Of course, in picturebook fashion, the story involves a duck, a mouse and an adventure. But, everything is intricately woven in a carefully, thoughtfully, written piece, lovingly translated by Mustelier. I can hear the Cuban accent ringing throughout.
This book rings all the bells: an engaging story, a hands on activity, bold illustrations. Get ready to read this one again and again.
The illustrations are dark (it is nighttime after-all) and vivid. They practically jump off the page in bold colors. The dialogue is streamlined and engaging. A solid bedtime story.
Argentinian author/illustrator Gusti Rosemffet hits the comical sweet spot with this, his hysterical tale of two flies that both lay claim to, you guessed it, the same pile of poop! Poop, being the universal common denominator of humor for children of-a-certain-age, is spread throughout most pages of this sincere, warm-hearted picturebook. [Yes, I know what I just wrote. Lighten up.]
Life is a struggle. And, if you are familiar with these words: “I’ll be good now, I promise.” Then, chances are that your child is smack in the middle of the demographic for this funny, charming picture book by Haughton, loosely translated as I will behave very well. [The actual English title is: Oh no, George]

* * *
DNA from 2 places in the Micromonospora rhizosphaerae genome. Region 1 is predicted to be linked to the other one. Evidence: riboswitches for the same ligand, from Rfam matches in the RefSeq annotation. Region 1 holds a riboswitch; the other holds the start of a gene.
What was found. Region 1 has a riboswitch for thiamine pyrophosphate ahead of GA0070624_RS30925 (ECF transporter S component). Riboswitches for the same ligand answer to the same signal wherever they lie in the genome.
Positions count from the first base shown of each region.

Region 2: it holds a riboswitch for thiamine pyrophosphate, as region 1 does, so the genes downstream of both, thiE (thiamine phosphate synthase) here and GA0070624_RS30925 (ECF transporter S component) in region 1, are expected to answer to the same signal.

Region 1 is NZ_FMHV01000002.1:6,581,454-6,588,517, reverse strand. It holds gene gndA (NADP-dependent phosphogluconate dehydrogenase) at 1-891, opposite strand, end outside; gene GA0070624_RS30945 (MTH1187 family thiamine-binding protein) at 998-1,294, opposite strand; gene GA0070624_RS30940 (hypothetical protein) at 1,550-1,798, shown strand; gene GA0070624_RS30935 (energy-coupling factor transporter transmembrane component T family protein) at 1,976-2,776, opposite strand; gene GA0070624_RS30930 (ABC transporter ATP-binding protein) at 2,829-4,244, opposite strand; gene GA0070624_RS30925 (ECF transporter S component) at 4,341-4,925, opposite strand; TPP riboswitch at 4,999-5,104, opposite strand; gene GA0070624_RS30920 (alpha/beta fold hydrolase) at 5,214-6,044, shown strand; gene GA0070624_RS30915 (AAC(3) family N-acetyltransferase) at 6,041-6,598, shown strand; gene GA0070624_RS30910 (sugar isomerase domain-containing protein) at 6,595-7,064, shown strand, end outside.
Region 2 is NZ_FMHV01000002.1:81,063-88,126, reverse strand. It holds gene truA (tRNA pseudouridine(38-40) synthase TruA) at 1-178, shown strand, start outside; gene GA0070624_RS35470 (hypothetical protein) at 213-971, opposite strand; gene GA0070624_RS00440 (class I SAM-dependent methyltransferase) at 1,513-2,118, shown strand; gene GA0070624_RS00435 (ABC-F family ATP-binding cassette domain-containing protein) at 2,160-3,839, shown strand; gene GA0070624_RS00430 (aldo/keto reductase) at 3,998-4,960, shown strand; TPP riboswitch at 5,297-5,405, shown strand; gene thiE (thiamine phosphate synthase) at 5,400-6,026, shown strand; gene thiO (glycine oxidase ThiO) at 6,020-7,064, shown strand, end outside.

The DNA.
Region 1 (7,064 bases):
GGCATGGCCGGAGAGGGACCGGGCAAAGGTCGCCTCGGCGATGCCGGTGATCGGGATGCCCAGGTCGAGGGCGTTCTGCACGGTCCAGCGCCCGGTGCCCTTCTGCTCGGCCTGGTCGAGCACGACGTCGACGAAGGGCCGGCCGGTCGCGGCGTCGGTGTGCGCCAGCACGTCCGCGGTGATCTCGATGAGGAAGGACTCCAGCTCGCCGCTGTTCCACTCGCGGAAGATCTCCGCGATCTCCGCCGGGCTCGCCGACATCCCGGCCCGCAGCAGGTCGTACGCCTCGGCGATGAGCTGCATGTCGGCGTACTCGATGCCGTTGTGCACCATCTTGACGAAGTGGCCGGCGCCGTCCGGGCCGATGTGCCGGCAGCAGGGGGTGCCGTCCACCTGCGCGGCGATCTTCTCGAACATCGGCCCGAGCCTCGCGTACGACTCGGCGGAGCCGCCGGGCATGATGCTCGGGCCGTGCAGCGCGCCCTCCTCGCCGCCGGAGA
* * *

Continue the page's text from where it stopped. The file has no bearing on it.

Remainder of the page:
This book plays on many levels and handles the difficult themes of inclusion/exclusion, friendship, otherness and differences with subtle clarity and dexterity. It is great for children as young as those in PK and could easily teach a lesson to Middle Schoolers.
This Pura Belpre Illustration Winner is a wonder to behold. López’ illustrations are nothing less than glorious and balance the line between elegance and grace as daintally as Teresa Carreño could play a glissando on the piano.
On a walk with her Grandfather, our young protagonist declares that she is not hungry. Undeterred (as most adults would be at such a declaration), her Grandfather assures her that by the time they reach home, she will have a ravenous appetite.
Berta, compartmentalizes all of her feelings in four separate boxes: yellow, red, blue and green. If she gets “too sad” she opens up the blue box and fills it with tears. Too happy? No problem. Opens up the yellow box and fills it up with springing jumps. Once she’s done expressing herself, she closes the boxes tightly.